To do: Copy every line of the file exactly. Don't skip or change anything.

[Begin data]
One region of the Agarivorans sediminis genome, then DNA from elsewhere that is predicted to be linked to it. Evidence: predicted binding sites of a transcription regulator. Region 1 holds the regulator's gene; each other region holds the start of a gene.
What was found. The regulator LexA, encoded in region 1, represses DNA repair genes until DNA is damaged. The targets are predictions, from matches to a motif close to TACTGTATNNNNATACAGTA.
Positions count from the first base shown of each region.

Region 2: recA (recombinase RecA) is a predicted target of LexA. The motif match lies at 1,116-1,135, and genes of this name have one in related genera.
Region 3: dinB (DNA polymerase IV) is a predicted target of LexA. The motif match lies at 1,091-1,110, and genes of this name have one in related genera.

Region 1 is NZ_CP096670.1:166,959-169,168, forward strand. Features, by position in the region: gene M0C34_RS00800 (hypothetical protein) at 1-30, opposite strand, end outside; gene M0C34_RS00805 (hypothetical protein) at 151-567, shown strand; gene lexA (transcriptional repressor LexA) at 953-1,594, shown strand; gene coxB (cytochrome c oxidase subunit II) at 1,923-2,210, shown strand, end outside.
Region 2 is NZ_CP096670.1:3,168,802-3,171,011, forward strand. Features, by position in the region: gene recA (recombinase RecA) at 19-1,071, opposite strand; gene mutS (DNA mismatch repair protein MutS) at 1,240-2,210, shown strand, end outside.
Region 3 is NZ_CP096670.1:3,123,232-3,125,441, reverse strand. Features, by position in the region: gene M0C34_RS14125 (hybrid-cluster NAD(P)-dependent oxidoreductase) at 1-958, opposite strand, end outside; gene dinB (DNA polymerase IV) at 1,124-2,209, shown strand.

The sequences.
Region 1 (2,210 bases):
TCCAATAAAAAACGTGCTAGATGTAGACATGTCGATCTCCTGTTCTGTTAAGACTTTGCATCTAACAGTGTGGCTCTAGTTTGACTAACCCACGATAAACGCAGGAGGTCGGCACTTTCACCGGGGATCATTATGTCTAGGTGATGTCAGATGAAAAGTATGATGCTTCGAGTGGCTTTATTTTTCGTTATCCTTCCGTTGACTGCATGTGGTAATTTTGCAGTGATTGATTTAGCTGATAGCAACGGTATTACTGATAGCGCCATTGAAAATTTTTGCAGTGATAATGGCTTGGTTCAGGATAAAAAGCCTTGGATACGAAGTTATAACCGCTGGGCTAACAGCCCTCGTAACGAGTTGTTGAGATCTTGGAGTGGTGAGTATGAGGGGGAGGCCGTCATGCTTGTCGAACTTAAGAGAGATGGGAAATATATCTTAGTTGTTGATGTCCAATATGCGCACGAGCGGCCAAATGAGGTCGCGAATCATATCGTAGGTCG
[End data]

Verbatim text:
One region of the Agarivorans sediminis genome, then DNA from elsewhere that is predicted to be linked to it. Evidence: predicted binding sites of a transcription regulator. Region 1 holds the regulator's gene; each other region holds the start of a gene.
What was found. The regulator LexA, encoded in region 1, represses DNA repair genes until DNA is damaged. The targets are predictions, from matches to a motif close to TACTGTATNNNNATACAGTA.
Positions count from the first base shown of each region.

Region 2: recA (recombinase RecA) is a predicted target of LexA. The motif match lies at 1,116-1,135, and genes of this name have one in related genera.
Region 3: dinB (DNA polymerase IV) is a predicted target of LexA. The motif match lies at 1,091-1,110, and genes of this name have one in related genera.

Region 1 is NZ_CP096670.1:166,959-169,168, forward strand. Features, by position in the region: gene M0C34_RS00800 (hypothetical protein) at 1-30, opposite strand, end outside; gene M0C34_RS00805 (hypothetical protein) at 151-567, shown strand; gene lexA (transcriptional repressor LexA) at 953-1,594, shown strand; gene coxB (cytochrome c oxidase subunit II) at 1,923-2,210, shown strand, end outside.
Region 2 is NZ_CP096670.1:3,168,802-3,171,011, forward strand. Features, by position in the region: gene recA (recombinase RecA) at 19-1,071, opposite strand; gene mutS (DNA mismatch repair protein MutS) at 1,240-2,210, shown strand, end outside.
Region 3 is NZ_CP096670.1:3,123,232-3,125,441, reverse strand. Features, by position in the region: gene M0C34_RS14125 (hybrid-cluster NAD(P)-dependent oxidoreductase) at 1-958, opposite strand, end outside; gene dinB (DNA polymerase IV) at 1,124-2,209, shown strand.

The sequences.
Region 1 (2,210 bases):
TCCAATAAAAAACGTGCTAGATGTAGACATGTCGATCTCCTGTTCTGTTAAGACTTTGCATCTAACAGTGTGGCTCTAGTTTGACTAACCCACGATAAACGCAGGAGGTCGGCACTTTCACCGGGGATCATTATGTCTAGGTGATGTCAGATGAAAAGTATGATGCTTCGAGTGGCTTTATTTTTCGTTATCCTTCCGTTGACTGCATGTGGTAATTTTGCAGTGATTGATTTAGCTGATAGCAACGGTATTACTGATAGCGCCATTGAAAATTTTTGCAGTGATAATGGCTTGGTTCAGGATAAAAAGCCTTGGATACGAAGTTATAACCGCTGGGCTAACAGCCCTCGTAACGAGTTGTTGAGATCTTGGAGTGGTGAGTATGAGGGGGAGGCCGTCATGCTTGTCGAACTTAAGAGAGATGGGAAATATATCTTAGTTGTTGATGTCCAATATGCGCACGAGCGGCCAAATGAGGTCGCGAATCATATCGTAGGTCG